Ciudad Sangre

Text by Gabriel Leif Bellman
Photography by Ruvan

Like bees in a hive altering their wings to fit the wax, urban low-fliers buzz to the beat of their surroundings. From the intrinsically collective call-and-response wisdom of the classic DJ Kool party record announcing, “Fuck it, I ain’t from Philly, but I don’t give a fuck about that. It ain’t where you from,” with the audience screaming, “It’s where you at,” – city dwellers come from all over to adopt the shape of that urban mold they choose to heat wax in. Whether, like Chris Wallace, you only go back to Cali strictly for the weather, women and the weed, or only visit Manhattan in the springtime like a sliced up Damien Hurst cow on display at the MOMA, the fact remains: no matter how much time you spend in a city, it changes you.

How come New York is so Woody and Wu, while LA is so soft-core-slow-mo-volleyball, and why is San Francisco so Kerouac-y and too Krishna-conscious for LA and too drum-circle for New York? How can you just tell where somebody is from? From the all-black uniform of the 212 to the thong-song of 213, throngs of self-professed individuals move to “the City” to “find themselves” and instead soldier up as emissaries of that city. How come cities define us instead of the versa?

Can you imagine Jack Nicholson’s Manhattan, Spike Lee’s Pasadena, Robert De Niro’s Mission District? Is there any doubt that even stiff, powerful celebrity personas would drip into the city they moved to? Why are we so malleable that we adopt the urban design of our zip codes? Subconsciously, we are playing identity geography all the time (“Where are you from?” usually precedes “What do you do?”), a nod to the fact that cities affect people more than what people do to themselves. Why is this?

After moving from Los Angeles to New York to San Francisco, I always get the question: How would you compare them? SF to NYC? Or LA? (Actually, most people don’t ask about LA, preferring to let it slumber in its own perpetual state of near-haze that comes from the perfect mixture of sprawl, smog and smiling Swedish extras. But as much as people bash LA, it will still be there in a million years – it’s like the cockroach-armadillo of the city phylum – and for the record, I love LA with all its Kobe-ized individual space-cadet Fantasias.)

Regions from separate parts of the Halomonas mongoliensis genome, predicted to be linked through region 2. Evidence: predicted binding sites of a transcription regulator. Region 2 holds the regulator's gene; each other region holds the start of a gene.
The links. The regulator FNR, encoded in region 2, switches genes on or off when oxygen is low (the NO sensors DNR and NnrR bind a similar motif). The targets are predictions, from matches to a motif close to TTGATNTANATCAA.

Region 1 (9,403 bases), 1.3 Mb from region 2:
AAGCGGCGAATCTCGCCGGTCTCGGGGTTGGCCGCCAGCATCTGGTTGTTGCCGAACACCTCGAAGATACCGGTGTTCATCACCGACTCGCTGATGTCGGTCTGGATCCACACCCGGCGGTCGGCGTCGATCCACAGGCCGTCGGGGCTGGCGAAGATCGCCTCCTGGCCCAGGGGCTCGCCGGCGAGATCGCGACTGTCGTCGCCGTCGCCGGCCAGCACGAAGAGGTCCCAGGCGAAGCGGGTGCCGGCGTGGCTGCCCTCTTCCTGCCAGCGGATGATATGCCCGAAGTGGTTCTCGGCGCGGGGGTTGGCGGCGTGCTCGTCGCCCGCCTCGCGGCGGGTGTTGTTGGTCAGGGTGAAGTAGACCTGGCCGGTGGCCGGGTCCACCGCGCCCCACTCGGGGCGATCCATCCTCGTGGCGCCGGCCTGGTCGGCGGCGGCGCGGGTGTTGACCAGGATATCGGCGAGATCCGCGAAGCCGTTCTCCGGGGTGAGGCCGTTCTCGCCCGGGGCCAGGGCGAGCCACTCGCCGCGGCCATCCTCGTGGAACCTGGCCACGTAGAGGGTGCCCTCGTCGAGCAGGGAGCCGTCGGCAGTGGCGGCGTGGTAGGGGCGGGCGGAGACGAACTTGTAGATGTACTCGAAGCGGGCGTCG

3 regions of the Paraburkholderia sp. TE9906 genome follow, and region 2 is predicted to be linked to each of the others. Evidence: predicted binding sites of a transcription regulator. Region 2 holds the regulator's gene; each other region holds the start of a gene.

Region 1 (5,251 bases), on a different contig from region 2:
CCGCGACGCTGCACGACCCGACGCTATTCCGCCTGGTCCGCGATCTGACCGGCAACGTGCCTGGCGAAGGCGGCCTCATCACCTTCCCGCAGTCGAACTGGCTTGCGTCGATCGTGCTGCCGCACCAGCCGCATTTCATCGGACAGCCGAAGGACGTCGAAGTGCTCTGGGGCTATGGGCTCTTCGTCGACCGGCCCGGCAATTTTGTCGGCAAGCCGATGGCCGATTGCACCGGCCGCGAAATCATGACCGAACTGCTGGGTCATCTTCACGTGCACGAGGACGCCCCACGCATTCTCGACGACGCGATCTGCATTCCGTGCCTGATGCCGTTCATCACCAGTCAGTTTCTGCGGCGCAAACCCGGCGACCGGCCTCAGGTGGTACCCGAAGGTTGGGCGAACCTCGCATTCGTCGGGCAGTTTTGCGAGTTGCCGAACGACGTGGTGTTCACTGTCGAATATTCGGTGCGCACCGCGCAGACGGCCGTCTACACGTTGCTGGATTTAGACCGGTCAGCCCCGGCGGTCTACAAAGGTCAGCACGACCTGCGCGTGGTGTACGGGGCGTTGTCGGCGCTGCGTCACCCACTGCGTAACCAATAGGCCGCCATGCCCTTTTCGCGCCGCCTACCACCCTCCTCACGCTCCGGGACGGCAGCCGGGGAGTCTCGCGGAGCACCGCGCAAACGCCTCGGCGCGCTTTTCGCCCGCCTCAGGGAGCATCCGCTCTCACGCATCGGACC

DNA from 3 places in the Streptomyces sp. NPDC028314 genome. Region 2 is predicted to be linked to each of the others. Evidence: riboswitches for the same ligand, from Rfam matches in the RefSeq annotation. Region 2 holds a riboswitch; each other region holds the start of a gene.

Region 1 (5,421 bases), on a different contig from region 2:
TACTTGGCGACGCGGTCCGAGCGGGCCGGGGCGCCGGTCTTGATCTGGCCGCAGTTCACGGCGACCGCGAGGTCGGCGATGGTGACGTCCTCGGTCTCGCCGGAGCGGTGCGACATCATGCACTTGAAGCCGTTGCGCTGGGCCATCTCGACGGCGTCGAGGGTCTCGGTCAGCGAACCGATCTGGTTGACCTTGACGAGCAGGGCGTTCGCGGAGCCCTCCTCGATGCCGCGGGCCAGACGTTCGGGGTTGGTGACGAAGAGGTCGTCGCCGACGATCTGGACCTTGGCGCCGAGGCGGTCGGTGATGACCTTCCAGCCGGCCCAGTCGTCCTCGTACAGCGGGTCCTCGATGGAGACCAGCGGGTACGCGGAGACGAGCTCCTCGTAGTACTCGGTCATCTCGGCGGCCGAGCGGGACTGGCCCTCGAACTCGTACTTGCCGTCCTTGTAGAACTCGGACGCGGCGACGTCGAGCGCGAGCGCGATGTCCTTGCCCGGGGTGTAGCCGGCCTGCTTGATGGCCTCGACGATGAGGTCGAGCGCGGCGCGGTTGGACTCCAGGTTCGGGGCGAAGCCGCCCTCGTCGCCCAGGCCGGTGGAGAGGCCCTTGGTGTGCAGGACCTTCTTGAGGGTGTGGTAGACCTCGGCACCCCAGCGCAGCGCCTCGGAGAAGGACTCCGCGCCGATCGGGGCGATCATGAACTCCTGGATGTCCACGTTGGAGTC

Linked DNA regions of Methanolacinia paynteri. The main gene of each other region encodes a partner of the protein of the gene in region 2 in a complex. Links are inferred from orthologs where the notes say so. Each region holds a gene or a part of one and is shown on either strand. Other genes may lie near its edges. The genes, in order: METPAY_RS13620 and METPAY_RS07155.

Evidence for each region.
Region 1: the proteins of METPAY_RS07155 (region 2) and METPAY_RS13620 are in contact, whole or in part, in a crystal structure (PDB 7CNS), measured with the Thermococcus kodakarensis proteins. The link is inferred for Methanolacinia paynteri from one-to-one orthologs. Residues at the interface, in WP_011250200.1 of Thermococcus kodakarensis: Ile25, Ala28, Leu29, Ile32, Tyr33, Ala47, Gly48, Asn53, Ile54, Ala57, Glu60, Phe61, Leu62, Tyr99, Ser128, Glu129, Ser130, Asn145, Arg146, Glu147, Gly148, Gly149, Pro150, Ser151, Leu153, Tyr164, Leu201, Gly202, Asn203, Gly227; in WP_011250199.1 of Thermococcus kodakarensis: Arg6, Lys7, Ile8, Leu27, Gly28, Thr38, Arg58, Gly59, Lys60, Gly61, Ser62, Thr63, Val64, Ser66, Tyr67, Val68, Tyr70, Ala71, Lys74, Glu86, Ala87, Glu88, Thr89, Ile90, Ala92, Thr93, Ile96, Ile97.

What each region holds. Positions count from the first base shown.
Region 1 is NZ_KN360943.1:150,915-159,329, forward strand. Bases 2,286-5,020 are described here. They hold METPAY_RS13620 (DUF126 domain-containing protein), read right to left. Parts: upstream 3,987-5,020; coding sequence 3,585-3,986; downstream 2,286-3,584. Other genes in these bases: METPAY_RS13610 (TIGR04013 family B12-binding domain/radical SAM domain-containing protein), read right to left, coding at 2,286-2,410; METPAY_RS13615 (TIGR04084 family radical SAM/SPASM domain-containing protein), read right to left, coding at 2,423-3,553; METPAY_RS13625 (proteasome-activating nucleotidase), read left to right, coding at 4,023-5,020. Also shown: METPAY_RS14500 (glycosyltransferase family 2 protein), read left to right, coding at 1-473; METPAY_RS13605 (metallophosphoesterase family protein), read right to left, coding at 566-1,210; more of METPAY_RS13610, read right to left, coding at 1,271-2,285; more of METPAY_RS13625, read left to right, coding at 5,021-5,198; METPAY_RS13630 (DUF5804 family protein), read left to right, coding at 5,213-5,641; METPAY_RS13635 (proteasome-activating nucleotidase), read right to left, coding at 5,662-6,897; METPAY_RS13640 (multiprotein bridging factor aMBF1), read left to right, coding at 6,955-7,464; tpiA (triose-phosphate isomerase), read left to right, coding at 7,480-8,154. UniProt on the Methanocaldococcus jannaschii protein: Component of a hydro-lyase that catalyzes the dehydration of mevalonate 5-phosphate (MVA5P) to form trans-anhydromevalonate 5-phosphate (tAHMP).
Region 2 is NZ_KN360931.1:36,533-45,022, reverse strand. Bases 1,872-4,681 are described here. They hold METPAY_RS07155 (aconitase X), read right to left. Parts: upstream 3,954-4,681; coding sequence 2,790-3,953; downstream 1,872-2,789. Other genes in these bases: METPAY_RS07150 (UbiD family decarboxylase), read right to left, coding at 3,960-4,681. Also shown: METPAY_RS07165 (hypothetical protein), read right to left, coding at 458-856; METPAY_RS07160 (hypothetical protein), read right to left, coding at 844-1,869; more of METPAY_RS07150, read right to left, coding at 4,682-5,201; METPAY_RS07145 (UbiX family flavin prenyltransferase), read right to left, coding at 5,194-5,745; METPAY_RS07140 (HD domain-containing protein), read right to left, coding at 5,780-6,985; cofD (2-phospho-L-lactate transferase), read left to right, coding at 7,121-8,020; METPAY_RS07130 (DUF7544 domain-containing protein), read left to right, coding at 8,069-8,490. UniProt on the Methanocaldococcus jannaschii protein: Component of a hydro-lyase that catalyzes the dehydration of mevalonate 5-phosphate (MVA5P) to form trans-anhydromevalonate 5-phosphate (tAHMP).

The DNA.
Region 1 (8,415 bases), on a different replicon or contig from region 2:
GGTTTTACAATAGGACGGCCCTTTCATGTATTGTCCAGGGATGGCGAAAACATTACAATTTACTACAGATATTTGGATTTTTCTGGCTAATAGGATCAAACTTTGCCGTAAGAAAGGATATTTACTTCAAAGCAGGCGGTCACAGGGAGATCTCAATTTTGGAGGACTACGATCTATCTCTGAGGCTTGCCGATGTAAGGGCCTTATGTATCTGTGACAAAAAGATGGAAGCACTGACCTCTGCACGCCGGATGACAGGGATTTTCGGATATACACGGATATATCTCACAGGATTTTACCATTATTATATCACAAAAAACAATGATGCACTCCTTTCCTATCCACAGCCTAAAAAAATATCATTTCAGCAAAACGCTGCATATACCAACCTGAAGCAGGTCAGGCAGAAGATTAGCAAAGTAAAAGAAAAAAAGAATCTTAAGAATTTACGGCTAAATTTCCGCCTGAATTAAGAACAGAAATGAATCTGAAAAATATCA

Here are two misconceptions about the SF vs. NYC vs. LA debate:

1. LA is shallow (AKA “I hate LA”)
San Franciscans and New Yorkers love to take potshots at the sunny city. But LA doesn’t care – it’s sitting in the sun wondering why people are playa hating. The fact remains, New Yorkers and San Franciscans are just as shallow – it’s just not played out in plastic-saline bulbous bras. Find a political argument in Berkeley or an Ivy League party in the Hamptons, and it’s the same foot-deep section of the pool. People are tribal, they stratify along different lines: LA’s looks, SF’s political tribes and NY’s bourgeois are the same kind of shallow – it’s just that you can see it sooner in LA because killer wax tans stand out sooner than Dartmouth summer gossip. LA is just blatant about it.

2. People are friendlier on the West Coast (and New Yorkers are rude)
No. People in New York are always up in each other’s grills. On the subway, on the street, there is nothing in NYC that isn’t about sharing your reality with others. Yet go into a bar in New York and you can talk casually and freely with people around you. But in LA, and to a lesser extent in SF, people live in bubbles – they take cars to meet friends, and they are generally shocked when somebody talks to them. The Left Coast is insular – it’s full of tiny pockets of subcultures (the Castro, the Marina) that never, ever mix. People are nicer on the West Coast, but they aren’t friendlier. They’ve already got friends that they came with waiting in the car. The bubble phenomenon of the Left Coast leads to minions who are so eager to invite others to join diversity demonstrations – but then they glare at the bar when somebody from a different group talks to them. That won’t fly on the D-train.

Sure, big city prices are high, but you aren’t just getting a living space: you’re getting an education on who to be and how to act. Obvious factors like weather make LA’s laugh last, SF’s smile crisp and New Yorkers get right to the point. In the shadows of skyscrapers, on the piers at the beach, or on cable cars, cities are busy training impressionable young adults to go forth and do their bidding. Like monkeys in cages or cheetahs roaming the Serengeti, the reason Sarah Jessica Parker goes from roller girl in L.A. Story to neurotic Carrie in Sex and the City has nothing to do with her. She’s just playing the same young lady. Persona by city. So order a slice of pepperoni from Joe’s Pizza in the Village and wonder about the lack of brothers on the wall, scribble poetry at Gary Danko while waiting for your drinks, and grab a milkshake at Mel’s to gossip about the fate of Punky Brewster. You are what you eat. If you want change, move. Otherwise, let your palm prints soak into the concrete. It ain’t where you’re from, it’s where you live.

THE SPRING ISSUE


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